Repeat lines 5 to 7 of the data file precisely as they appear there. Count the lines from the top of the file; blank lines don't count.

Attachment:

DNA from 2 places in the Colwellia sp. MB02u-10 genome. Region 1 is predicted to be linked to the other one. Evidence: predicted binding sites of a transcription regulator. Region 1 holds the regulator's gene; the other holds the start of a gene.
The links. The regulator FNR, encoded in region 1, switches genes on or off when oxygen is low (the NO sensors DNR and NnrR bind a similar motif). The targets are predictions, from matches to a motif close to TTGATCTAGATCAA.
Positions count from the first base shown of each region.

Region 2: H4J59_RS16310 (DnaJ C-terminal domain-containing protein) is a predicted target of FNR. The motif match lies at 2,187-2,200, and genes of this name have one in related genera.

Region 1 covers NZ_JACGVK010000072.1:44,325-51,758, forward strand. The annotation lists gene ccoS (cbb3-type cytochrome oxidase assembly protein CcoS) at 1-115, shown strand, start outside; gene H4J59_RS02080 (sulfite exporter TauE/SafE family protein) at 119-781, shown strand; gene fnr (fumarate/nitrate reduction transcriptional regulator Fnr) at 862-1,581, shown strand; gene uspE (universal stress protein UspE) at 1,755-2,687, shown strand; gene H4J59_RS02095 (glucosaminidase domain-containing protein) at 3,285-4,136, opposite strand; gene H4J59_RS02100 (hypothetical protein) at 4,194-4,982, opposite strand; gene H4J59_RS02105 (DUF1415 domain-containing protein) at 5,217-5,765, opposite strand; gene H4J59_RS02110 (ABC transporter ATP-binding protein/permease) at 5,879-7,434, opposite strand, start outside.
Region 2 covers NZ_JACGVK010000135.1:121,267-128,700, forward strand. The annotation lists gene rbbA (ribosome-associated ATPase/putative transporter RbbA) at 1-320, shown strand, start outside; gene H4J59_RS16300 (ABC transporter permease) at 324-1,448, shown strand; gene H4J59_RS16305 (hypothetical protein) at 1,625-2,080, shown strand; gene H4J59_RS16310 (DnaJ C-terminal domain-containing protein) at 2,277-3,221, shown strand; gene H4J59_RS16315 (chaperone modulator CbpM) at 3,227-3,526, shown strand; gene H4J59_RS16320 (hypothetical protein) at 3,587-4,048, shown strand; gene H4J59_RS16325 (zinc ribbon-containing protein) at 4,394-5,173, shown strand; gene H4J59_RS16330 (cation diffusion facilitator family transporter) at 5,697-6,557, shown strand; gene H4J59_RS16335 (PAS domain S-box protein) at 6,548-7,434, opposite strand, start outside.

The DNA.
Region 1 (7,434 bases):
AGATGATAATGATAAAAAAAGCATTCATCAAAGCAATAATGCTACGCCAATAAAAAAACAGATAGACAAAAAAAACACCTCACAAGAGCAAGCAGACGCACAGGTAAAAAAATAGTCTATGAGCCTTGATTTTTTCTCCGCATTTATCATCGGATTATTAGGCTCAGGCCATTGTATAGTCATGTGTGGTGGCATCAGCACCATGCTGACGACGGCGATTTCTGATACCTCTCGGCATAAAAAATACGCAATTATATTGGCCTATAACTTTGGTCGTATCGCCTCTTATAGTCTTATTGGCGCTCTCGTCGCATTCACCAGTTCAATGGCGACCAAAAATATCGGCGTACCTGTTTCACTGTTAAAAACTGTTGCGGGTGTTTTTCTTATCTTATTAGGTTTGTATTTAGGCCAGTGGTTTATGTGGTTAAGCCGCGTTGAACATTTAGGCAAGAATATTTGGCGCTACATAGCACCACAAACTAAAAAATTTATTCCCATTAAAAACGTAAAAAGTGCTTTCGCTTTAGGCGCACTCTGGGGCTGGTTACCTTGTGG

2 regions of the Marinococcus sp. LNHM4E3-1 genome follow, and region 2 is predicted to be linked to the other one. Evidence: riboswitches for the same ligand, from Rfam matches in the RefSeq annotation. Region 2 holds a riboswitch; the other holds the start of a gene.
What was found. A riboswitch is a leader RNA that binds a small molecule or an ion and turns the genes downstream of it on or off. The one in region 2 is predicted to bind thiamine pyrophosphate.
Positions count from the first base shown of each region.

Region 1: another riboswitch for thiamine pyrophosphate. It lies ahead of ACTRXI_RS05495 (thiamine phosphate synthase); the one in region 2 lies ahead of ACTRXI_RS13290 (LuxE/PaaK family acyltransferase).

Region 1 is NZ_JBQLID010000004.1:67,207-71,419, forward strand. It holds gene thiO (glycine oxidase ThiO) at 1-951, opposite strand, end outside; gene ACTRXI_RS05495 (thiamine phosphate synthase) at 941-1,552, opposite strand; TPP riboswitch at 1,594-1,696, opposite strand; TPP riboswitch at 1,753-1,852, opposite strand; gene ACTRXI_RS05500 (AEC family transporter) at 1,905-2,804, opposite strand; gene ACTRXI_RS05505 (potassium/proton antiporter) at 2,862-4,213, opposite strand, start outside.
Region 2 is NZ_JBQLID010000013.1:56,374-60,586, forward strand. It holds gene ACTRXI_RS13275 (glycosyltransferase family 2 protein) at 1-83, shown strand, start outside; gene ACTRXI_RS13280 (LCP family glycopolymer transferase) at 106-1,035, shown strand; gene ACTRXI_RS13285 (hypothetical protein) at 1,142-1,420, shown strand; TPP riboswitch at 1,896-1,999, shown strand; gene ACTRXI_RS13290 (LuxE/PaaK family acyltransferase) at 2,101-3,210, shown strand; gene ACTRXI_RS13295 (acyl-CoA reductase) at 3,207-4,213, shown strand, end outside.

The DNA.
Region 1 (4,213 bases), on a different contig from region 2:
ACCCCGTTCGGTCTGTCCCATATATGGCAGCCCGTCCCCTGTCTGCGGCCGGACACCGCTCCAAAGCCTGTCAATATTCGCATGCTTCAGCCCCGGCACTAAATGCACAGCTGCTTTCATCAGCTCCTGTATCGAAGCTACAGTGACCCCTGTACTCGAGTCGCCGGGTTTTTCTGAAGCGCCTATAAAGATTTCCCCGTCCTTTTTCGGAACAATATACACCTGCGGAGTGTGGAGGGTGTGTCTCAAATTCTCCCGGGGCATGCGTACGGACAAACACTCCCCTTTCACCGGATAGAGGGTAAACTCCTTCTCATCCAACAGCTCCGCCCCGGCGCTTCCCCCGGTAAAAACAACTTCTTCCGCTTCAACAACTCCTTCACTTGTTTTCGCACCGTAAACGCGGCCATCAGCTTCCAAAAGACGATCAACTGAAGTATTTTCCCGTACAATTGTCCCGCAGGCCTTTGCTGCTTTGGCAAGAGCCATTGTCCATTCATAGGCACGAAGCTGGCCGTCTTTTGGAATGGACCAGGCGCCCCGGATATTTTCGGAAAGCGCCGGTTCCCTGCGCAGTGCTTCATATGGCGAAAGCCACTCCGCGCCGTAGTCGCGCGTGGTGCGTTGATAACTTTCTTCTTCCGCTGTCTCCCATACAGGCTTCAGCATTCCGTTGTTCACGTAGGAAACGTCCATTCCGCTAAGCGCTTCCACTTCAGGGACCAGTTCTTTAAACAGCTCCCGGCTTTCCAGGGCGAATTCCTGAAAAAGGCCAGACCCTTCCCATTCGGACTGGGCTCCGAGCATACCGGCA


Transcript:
Region 1 covers NZ_JACGVK010000072.1:44,325-51,758, forward strand. The annotation lists gene ccoS (cbb3-type cytochrome oxidase assembly protein CcoS) at 1-115, shown strand, start outside; gene H4J59_RS02080 (sulfite exporter TauE/SafE family protein) at 119-781, shown strand; gene fnr (fumarate/nitrate reduction transcriptional regulator Fnr) at 862-1,581, shown strand; gene uspE (universal stress protein UspE) at 1,755-2,687, shown strand; gene H4J59_RS02095 (glucosaminidase domain-containing protein) at 3,285-4,136, opposite strand; gene H4J59_RS02100 (hypothetical protein) at 4,194-4,982, opposite strand; gene H4J59_RS02105 (DUF1415 domain-containing protein) at 5,217-5,765, opposite strand; gene H4J59_RS02110 (ABC transporter ATP-binding protein/permease) at 5,879-7,434, opposite strand, start outside.
Region 2 covers NZ_JACGVK010000135.1:121,267-128,700, forward strand. The annotation lists gene rbbA (ribosome-associated ATPase/putative transporter RbbA) at 1-320, shown strand, start outside; gene H4J59_RS16300 (ABC transporter permease) at 324-1,448, shown strand; gene H4J59_RS16305 (hypothetical protein) at 1,625-2,080, shown strand; gene H4J59_RS16310 (DnaJ C-terminal domain-containing protein) at 2,277-3,221, shown strand; gene H4J59_RS16315 (chaperone modulator CbpM) at 3,227-3,526, shown strand; gene H4J59_RS16320 (hypothetical protein) at 3,587-4,048, shown strand; gene H4J59_RS16325 (zinc ribbon-containing protein) at 4,394-5,173, shown strand; gene H4J59_RS16330 (cation diffusion facilitator family transporter) at 5,697-6,557, shown strand; gene H4J59_RS16335 (PAS domain S-box protein) at 6,548-7,434, opposite strand, start outside.

The DNA.